The Assam branch of the Indian Medical Association (IMA) has expressed shock, dismay and indignation over the reported campaign against ‘medical terrorism’ under the initiative of ‘Dr Anamika Roy Memorial Trust’.
In a statement here today, IMA Assam branch secretary Dr Satyajit Borah said the IMA feels that the initiative has rather initiated a move to terrorise people against the medical profession, trying to cause unrest amongst the people to undergo medical tests and investigations and attempted to spill venom of mistrust between the doctors and the patients.
Dr Borah has demanded disclosure of the sources of the data Dr Ankuran Dutta has cited to justify his claim that “52 lakh medical injuries with 98,000 deaths are reported in India annually” and “10 people fall victim to medical negligence every minute and more than 11 people die every hour in the country due to medical error”.
If the scenario is so horrifying and alarming, IMA feels that instead of building up a public campaign to create confusions and distrust amongst people against medical profession and doctors, the issue should be taken up seriously by the Government and an urgent measure should be taken in the training up of doctors and changing medical curriculum effectively, Borah said.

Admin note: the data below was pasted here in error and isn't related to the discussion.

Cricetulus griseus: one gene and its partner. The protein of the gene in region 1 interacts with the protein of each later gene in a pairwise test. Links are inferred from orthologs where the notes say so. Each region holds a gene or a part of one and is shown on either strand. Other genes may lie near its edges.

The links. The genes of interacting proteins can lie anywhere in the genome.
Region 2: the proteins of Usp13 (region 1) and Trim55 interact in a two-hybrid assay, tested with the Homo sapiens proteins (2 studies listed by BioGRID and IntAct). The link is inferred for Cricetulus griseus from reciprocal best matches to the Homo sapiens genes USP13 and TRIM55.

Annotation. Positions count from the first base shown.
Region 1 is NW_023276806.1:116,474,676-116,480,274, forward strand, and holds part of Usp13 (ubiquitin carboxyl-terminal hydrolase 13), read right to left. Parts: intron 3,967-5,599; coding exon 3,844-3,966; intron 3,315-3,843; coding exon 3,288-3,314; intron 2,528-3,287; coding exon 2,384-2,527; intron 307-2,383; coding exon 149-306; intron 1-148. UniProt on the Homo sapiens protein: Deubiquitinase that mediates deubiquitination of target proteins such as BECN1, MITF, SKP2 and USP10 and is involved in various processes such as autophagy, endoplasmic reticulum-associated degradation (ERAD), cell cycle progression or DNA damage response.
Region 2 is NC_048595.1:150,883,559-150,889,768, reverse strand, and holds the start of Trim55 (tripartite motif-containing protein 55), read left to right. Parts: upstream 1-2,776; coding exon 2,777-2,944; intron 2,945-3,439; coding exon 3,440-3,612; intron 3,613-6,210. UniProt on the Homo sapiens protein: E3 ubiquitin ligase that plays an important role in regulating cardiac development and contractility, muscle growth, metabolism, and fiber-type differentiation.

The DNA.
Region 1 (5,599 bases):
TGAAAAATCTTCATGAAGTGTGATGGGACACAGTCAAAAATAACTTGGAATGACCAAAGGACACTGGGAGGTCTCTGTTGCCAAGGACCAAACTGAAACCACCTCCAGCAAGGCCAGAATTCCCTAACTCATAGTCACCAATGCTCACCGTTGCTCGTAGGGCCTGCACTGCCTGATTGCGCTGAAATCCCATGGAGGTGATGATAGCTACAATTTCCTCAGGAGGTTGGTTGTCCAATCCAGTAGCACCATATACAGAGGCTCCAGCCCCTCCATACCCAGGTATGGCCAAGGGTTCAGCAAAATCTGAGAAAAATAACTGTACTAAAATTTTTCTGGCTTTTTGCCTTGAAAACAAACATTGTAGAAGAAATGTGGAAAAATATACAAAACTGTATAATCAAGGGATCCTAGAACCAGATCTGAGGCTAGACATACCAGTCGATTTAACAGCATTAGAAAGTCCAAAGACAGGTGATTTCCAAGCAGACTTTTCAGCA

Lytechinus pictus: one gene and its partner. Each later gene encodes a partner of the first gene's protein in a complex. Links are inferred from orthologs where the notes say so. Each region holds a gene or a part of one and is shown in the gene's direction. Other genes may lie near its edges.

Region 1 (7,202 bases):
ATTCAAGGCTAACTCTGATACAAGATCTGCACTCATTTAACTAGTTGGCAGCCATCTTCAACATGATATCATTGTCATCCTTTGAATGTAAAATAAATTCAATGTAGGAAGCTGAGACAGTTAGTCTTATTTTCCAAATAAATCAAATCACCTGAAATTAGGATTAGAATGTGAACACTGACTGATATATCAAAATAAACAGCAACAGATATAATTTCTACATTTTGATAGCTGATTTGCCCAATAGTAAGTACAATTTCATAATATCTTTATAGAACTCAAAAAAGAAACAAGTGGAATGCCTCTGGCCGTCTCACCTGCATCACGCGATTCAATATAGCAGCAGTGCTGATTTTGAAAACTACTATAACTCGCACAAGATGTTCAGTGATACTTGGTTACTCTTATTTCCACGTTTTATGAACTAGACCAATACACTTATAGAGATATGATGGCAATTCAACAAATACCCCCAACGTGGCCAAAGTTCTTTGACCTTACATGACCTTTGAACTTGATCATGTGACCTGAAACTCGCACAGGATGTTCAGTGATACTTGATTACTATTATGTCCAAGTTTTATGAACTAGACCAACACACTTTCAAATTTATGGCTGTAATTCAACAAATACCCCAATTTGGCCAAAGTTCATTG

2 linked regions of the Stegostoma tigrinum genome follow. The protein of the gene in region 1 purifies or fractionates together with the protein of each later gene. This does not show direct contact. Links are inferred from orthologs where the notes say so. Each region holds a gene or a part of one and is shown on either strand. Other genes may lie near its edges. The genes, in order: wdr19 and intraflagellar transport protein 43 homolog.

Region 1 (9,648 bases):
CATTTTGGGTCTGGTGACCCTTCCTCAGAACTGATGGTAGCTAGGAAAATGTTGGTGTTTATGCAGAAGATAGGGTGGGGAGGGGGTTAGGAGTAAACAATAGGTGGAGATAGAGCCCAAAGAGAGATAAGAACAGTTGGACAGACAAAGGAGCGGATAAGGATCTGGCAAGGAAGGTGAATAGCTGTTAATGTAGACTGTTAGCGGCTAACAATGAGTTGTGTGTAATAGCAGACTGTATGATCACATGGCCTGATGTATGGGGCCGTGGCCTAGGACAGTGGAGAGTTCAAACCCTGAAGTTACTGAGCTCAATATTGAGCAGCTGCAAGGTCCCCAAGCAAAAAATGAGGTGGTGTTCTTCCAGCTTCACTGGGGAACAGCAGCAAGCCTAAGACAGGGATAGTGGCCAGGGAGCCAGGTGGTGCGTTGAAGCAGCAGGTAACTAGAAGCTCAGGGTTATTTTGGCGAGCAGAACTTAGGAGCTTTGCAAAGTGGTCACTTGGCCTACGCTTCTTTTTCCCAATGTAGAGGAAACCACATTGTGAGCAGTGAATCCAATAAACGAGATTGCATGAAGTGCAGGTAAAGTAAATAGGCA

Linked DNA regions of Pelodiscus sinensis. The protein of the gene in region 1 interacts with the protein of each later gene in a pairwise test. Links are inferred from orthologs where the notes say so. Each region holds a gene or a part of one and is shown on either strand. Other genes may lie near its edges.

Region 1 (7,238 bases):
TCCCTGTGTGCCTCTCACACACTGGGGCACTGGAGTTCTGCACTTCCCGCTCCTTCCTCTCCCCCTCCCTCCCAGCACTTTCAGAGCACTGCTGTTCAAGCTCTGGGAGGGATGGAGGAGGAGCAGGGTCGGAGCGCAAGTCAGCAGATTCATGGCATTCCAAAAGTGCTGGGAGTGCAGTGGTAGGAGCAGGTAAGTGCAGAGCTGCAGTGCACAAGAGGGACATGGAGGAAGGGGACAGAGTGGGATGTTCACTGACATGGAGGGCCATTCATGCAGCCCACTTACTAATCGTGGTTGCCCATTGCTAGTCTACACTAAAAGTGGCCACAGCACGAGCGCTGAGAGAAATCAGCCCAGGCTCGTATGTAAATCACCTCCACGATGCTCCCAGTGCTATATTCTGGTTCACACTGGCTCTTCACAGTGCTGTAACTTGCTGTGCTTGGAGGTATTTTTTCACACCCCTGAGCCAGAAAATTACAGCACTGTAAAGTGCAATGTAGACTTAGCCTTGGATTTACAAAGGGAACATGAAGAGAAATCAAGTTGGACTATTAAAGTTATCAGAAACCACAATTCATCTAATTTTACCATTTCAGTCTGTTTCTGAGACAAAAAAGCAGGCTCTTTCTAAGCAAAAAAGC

Regarding the two isolated case reports that Dr Dutta has put forward as examples, the IMA is also very serious about the way the patients were reportedly managed, and it demands of Dr Dutta to expose the hospital or the doctor involved and requests the press to bring out the version of the doctors and the hospitals about the cases.
The IMA admits there can be medical errors, or there can be error in medical judgement, which are human errors though really unfortunate. And there are sporadic cases of medical negligence too, which are condemnable at the strongest of terms.
However to take a judgment unilaterally in such sensitive issues, without going into the technical details of a particular case and the prevailing circumstance during treatment, by someone who is not technically and judiciously competent cannot be acceptable, said Dr Borah.